Tempers flare as OHA grapples with accusations of mismanagement

Published: Jan. 27, 2017 at 12:39 AM HST|Updated: Jan. 27, 2017 at 2:33 PM HST
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HONOLULU (HawaiiNewsNow) - In a dramatic moment Thursday, Native Hawaiian activist Bumpy Kanahele called for an investigation into OHA's finances, throwing a handful of salt onto the group's meeting table and suggesting the board invite federal authorities to examine its business its dealings.

"I no like nothing from you guys," Kanahele told the Office of Hawaiian Affairs' board of trustees. "I no owe you guys nothing, and I always did something for you folks. Please make that call. After you guys pau here, call the FBI."

Kanahele's plea came after several board members accused OHA chief executive Kamanao Crabbe of mismanaging the $600 million state agency. Those board members tried to remove him during Thursday's meeting, but fell several votes short.

"What I was suggesting is put him on administrative leave with full pay until we work out the details of his contract, to be fair to him, but they wouldn't have it," said OHA Chairwoman Rowena Akana.

Critics say OHA's administrative costs during Crabbe's tenure have more than doubled, to $50 million, while spending for Hawaiian programs hasn't kept pace.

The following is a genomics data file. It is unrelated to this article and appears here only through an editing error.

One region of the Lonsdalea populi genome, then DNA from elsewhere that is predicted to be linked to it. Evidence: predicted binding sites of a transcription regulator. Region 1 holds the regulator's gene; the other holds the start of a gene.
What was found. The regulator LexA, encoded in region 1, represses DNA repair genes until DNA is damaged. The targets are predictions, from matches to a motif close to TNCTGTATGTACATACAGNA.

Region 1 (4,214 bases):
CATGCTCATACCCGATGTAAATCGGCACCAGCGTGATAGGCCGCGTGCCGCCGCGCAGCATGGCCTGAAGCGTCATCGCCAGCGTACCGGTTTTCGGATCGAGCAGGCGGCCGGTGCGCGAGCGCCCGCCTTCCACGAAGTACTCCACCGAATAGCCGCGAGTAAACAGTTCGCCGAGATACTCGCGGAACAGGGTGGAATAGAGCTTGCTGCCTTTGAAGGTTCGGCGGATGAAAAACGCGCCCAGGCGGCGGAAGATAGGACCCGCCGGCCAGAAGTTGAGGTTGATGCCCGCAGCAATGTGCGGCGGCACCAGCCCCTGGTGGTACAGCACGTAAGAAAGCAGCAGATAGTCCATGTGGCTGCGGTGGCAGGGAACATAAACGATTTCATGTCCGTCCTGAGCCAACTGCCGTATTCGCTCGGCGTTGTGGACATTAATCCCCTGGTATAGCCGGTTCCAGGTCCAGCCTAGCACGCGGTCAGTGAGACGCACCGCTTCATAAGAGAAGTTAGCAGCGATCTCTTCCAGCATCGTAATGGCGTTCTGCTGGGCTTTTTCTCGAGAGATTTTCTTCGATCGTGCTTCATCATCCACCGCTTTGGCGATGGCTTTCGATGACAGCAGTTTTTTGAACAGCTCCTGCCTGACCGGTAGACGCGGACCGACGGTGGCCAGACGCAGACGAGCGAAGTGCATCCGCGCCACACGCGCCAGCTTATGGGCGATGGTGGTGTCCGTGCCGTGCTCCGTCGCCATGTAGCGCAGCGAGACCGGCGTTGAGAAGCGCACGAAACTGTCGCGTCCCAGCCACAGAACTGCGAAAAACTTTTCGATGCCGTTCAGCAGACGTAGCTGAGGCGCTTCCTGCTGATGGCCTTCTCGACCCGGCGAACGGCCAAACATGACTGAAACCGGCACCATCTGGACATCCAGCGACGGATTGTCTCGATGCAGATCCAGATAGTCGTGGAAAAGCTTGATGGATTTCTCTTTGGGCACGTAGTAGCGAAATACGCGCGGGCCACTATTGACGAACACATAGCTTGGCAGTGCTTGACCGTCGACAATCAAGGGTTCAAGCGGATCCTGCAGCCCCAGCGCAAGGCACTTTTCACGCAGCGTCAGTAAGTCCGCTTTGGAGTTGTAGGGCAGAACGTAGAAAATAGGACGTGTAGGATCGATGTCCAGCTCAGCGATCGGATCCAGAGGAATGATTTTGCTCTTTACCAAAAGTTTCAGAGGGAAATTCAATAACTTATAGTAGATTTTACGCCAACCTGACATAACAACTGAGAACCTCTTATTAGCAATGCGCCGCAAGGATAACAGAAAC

"Your CEO has used thousands of dollars for international trips, staffers going to New Zealand for the Hokulea welcome party with a three-piece band," said Native Hawaiian activist Mililani Trask.

Crabbe, though, says the allegations are misleading.

"Our budget has increased because we've become a landowner in Kakaako Makai and we own this building (in Iwilei)," he said. "We not only have additional expenses for the work we do, but we also take in revenue.

"I think some of the statements that were shared today are very grossly inaccurate innuendos."

His supporters urged the board to keep him.

"To essentially get rid of him will undoubtedly be catastrophic and detrimental for our people in Hawaii for generations to come," said Punaluu resident Jamee Mahealani Miller.

Tempers sometimes flared during Thursday's OHA board meeting, which was attended by more than 50 people. At one point, Trask got into a heated exchange with Crabbe after she accused him of spending $500,000 on the World Conservation Congress in Waikiki last September.

Trask: "Your CEO last year gave a gift of half a million dollars to the IUCN global environmental conference so that he and a few others could become a master of ceremonies for a Hollywood-like opening event."

Crabbe: "That was voted by the board."

Trask: "This did not benefit our people."

Crabbe: "That was voted on by the board. That was voted on by the board."

Trask: "Excuse me, I'd like to finish, I would like to finish."

Crabbe: "That was voted by the board."

Many Hawaiians worry that the bickering is eroding the public's confidence in OHA.

"There's so much division in here, and our enemies look at us and say 'Yeah, keep doing that, keep being separated Hawaiians.' They like us do that. We got great enemies out there," said Kaukaohu Wahilani of Waianae.

The OHA board will meet again Monday.

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